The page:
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Volatile Solvents

By

Gerald F. O’Malley

, DO, Grand Strand Regional Medical Center;


Rika O’Malley

, MD, Albert Einstein Medical Center

Last full review/revision Jun 2020| Content last modified Jun 2020
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NOTE: This is the Consumer Version. DOCTORS: Click here for the Professional Version
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Topic Resources

Volatile solvents are liquids that easily vaporize into a gas. When inhaled, the gas can cause a state of intoxication and long-term nerve and organ damage.

Volatile solvents are found in many common household products, such as adhesives, paint, and cleaning fluid. Thus, children and adolescents can easily obtain them. In the United States, about 10% of adolescents have inhaled solvents (see also Substance Use and Abuse in Adolescents).

The product may be sprayed into a plastic bag and inhaled (bagging, sniffing, or snorting), or a cloth soaked with the product may be placed next to the nose or in the mouth (huffing).

(See also Drug Use and Abuse.)

Common Products That Contain Volatile Solvents

  • Adhesives

    • Airplane glue

    • Rubber cement

    • Polyvinyl chloride cement

  • Aerosols

    • Spray paint

    • Hair spray

  • Solvents and gases

    • Nail polish remover

    • Paint remover

    • Paint thinner

    • Typing correction fluid and thinner

    • Fuel gas

    • Cigarette lighter fluid

    • Gasoline

  • Cleaning agents

    • Dry cleaning fluid

    • Spot remover

    • Degreaser

Symptoms

Inhaling the gas from volatile solvents causes immediate and sometimes long-term symptoms.

Immediate effects

Users rapidly become intoxicated. They may become dizzy, drowsy, and confused. Speech may be slurred. They may have difficulty standing and walking, resulting in an unsteady gait. Users may also become excited, impulsive, and irritable.

Later, perceptions and sense of reality may be distorted, resulting in illusions, hallucinations, and delusions. Users experience a euphoric, dreamy high, culminating in a short period of sleep. They may become delirious and confused, with mood swings. Thinking and coordination may be impaired. Intoxication can last anywhere from a few minutes to more than an hour.

Overdose

Some volatile solvents are metabolized into toxic substances. For example, methylene chloride (dichloromethane, an ingredient in some paint removers) is converted to carbon monoxide in the body, and inhalation can result in carbon monoxide poisoning. Methanol (wood alcohol) inhalation leads to toxic by-products that cause acidification of the blood and eye problems.

Death can occur suddenly, even the first time one of these products is directly inhaled, because breathing becomes very slow and shallow or because heart rhythm is disturbed (called arrhythmia).

Long-term effects

Chronic use or exposure to solvents (including exposure in the workplace) can severely damage the brain, peripheral nerves, heart, kidneys, liver, and lungs. In addition, bone marrow may be damaged, impairing red blood cell production and causing anemia, or leukemia might occur. The skin around the mouth and nose can get irritated (huffer's eczema). Use in pregnancy can result in premature birth and fetal solvent syndrome, which causes symptoms similar to those of fetal alcohol syndrome.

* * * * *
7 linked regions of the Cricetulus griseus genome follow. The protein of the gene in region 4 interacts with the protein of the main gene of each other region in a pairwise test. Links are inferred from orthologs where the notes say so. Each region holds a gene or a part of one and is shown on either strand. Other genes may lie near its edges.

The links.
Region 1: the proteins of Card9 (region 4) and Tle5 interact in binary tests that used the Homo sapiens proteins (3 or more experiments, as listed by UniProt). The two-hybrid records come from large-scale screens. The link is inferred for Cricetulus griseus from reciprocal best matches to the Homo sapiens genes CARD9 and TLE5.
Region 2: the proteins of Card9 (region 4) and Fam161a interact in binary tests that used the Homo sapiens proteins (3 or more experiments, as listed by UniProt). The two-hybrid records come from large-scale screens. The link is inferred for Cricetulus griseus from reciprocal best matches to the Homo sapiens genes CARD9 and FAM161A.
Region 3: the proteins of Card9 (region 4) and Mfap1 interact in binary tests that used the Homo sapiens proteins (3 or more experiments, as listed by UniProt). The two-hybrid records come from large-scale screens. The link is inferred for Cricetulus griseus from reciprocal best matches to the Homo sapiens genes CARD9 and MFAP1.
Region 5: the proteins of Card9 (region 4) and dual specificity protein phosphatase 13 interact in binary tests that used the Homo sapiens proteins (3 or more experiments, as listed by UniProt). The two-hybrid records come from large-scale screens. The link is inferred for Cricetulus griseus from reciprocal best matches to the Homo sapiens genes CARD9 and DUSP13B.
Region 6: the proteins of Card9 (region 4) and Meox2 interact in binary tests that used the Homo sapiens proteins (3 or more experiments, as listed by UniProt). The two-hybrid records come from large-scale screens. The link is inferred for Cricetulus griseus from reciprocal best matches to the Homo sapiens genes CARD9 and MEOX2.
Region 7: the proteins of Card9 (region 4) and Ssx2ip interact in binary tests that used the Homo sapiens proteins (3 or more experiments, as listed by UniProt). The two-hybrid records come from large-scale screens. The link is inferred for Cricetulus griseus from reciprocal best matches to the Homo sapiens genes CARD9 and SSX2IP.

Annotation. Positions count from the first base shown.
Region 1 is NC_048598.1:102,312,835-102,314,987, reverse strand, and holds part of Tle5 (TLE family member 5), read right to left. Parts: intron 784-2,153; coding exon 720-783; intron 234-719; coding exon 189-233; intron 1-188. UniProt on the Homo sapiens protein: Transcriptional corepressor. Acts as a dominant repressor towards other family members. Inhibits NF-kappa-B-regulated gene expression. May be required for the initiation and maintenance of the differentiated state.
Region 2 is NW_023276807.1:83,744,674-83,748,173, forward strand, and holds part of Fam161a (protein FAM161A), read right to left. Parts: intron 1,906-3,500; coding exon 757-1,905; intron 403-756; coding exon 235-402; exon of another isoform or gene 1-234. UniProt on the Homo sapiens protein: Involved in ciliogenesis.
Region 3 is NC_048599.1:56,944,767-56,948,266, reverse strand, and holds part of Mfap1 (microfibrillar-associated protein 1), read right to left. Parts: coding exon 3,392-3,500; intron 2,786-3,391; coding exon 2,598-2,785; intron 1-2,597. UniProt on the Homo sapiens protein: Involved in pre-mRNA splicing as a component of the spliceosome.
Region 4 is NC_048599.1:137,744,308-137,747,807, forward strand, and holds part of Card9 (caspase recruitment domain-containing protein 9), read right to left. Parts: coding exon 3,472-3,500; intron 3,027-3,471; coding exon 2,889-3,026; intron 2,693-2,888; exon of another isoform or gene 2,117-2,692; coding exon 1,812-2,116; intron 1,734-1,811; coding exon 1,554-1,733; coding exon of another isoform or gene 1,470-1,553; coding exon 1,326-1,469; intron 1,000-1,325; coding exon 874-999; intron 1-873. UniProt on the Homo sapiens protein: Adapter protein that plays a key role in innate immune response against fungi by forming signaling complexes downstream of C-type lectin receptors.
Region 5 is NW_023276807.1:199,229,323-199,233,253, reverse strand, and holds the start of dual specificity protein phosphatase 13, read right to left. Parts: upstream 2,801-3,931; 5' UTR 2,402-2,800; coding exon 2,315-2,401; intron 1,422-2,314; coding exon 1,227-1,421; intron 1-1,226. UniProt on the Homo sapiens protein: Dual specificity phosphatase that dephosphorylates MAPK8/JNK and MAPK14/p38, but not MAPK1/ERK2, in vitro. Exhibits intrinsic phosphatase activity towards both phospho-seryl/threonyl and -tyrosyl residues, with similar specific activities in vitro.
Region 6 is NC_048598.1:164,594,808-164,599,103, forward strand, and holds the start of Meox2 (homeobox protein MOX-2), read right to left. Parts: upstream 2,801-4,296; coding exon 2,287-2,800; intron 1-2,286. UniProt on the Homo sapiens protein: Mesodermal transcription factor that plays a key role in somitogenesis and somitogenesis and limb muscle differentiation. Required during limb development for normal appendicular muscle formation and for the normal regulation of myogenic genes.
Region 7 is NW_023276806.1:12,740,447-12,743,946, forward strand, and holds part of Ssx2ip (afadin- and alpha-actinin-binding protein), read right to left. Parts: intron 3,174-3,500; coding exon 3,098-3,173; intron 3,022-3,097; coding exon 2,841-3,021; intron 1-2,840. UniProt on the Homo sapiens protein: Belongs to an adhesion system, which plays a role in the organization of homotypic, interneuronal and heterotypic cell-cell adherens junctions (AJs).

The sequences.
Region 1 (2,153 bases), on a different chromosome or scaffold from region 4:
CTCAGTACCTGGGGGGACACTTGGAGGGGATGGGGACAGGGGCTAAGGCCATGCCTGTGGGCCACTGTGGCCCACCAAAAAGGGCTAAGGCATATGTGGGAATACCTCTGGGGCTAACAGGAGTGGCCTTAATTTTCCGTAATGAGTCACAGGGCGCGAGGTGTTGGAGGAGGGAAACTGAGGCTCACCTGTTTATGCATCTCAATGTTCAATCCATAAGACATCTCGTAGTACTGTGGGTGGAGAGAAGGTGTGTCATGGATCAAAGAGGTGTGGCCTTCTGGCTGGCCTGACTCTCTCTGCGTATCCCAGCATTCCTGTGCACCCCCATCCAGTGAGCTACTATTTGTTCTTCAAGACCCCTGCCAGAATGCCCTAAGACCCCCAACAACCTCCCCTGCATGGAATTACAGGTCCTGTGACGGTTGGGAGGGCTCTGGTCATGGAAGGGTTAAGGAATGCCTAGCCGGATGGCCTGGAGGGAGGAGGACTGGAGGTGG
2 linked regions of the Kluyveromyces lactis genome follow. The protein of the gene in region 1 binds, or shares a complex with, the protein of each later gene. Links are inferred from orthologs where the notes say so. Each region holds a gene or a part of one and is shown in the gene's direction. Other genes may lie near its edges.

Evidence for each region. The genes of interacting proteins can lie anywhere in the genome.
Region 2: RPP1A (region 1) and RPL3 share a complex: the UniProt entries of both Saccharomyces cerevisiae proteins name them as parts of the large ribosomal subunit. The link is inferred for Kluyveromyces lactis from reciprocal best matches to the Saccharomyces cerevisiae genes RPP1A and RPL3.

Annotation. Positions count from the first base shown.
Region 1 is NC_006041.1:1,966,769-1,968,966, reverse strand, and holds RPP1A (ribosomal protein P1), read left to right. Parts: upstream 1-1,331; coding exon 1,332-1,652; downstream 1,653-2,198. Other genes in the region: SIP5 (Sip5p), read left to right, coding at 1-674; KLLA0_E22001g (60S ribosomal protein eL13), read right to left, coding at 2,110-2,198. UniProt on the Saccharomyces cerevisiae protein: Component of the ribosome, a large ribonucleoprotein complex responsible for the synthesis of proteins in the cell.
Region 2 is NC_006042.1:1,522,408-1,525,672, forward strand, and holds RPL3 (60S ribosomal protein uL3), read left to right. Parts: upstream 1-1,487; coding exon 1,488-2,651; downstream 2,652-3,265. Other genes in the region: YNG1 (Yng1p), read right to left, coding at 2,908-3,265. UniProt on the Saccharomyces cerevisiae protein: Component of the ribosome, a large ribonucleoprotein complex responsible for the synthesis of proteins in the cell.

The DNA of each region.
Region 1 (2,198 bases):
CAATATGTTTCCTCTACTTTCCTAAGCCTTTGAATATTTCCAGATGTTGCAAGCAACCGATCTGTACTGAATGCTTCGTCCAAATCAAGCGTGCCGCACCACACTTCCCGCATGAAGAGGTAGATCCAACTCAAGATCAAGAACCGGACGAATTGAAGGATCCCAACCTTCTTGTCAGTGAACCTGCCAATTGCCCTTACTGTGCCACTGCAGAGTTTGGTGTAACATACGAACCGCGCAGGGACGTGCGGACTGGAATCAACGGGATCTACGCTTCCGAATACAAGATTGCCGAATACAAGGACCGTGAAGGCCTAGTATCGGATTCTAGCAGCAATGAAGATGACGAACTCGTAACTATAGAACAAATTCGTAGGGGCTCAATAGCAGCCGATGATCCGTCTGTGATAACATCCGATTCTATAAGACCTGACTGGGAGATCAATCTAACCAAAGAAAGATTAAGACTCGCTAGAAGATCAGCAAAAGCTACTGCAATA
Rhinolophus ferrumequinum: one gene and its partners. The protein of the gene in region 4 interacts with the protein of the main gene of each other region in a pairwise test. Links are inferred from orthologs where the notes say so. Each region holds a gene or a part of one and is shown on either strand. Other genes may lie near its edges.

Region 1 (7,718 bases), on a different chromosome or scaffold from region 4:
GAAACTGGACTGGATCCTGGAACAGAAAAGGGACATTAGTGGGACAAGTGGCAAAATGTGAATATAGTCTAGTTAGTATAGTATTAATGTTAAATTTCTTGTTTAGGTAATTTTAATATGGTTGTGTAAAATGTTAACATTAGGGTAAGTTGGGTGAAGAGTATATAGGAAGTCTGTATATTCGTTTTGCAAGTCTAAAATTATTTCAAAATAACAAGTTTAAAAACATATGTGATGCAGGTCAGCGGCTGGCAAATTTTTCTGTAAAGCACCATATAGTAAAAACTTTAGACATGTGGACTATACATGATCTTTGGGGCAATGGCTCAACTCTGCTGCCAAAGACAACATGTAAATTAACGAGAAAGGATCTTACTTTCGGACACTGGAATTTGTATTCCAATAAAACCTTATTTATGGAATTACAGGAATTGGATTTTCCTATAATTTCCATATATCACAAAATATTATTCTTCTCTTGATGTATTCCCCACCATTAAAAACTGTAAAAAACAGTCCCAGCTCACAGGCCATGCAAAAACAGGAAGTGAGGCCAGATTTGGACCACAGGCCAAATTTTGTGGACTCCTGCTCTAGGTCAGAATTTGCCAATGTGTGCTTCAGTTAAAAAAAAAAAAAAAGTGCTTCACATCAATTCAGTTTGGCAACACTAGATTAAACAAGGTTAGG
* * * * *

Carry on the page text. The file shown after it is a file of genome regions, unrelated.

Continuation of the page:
Withdrawal

With chronic use, people become somewhat tolerant to the solvent’s effects. People may become psychologically dependent on solvents, with a strong urge to continue using the solvents. But physical dependence does not occur. That is, stopping the drug does not cause unpleasant symptoms (withdrawal).

Diagnosis

  • A doctor's evaluation

  • History of exposure to solvents

Doctors usually base the diagnosis on what people or their friends tell the doctor. Routine drug screens cannot detect volatile solvents, although, if necessary, specialized tests may detect these substances.

Treatment

  • Treating any organ damage

  • Drug counseling

Treating children and adolescents who use inhalants involves evaluating for and treating any organ damage.

Recovery rates from inhalant use are among the poorest for any mood-altering substance. Treatment of solvent-dependent teenagers is difficult, and relapse is common. However, most users stop by the end of adolescence. Education and counseling to improve mental health and social skills and to manage sociologic problems may help.

Volatile Nitrites

Nitrites (amyl , butyl, or isobutyl nitrite) are sold with street names such as Poppers, Locker Room, and Rush.

These drugs briefly lower blood pressure, produce dizziness, and cause flushing, followed by a rapid heartbeat. These effects combined may produce a sense of excitement and euphoria. People also use these drugs because they believe that they enhance sexual pleasure. When used with sildenafil (used to treat erectile dysfunction), these nitrite drugs may greatly lower blood pressure, which can cause fainting, heart attack, or stroke. Nitrites can also cause methemoglobinemia, which is a blood disorder that interferes with the ability of the blood to carry oxygen.

Nitrous oxide: This gas (laughing gas) is used as an anesthetic. It is also used as a propellant in cans and dispensers of whipped cream. Nitrous oxide is sometimes abused because it produces a sense of euphoria and a pleasant dreamlike state. Prolonged exposure to nitrous oxide can cause vitamin B12 deficiency, which leads to numbness and weakness in the legs and arms, which can be permanent. Nitrous oxide filled balloons are illicitly sold and used at rock concerts and athletic events.

More Information

Drugs Mentioned In This Article

Generic Name Select Brand Names
VIAGRA
NOTE: This is the Consumer Version. DOCTORS: Click here for the Professional Version
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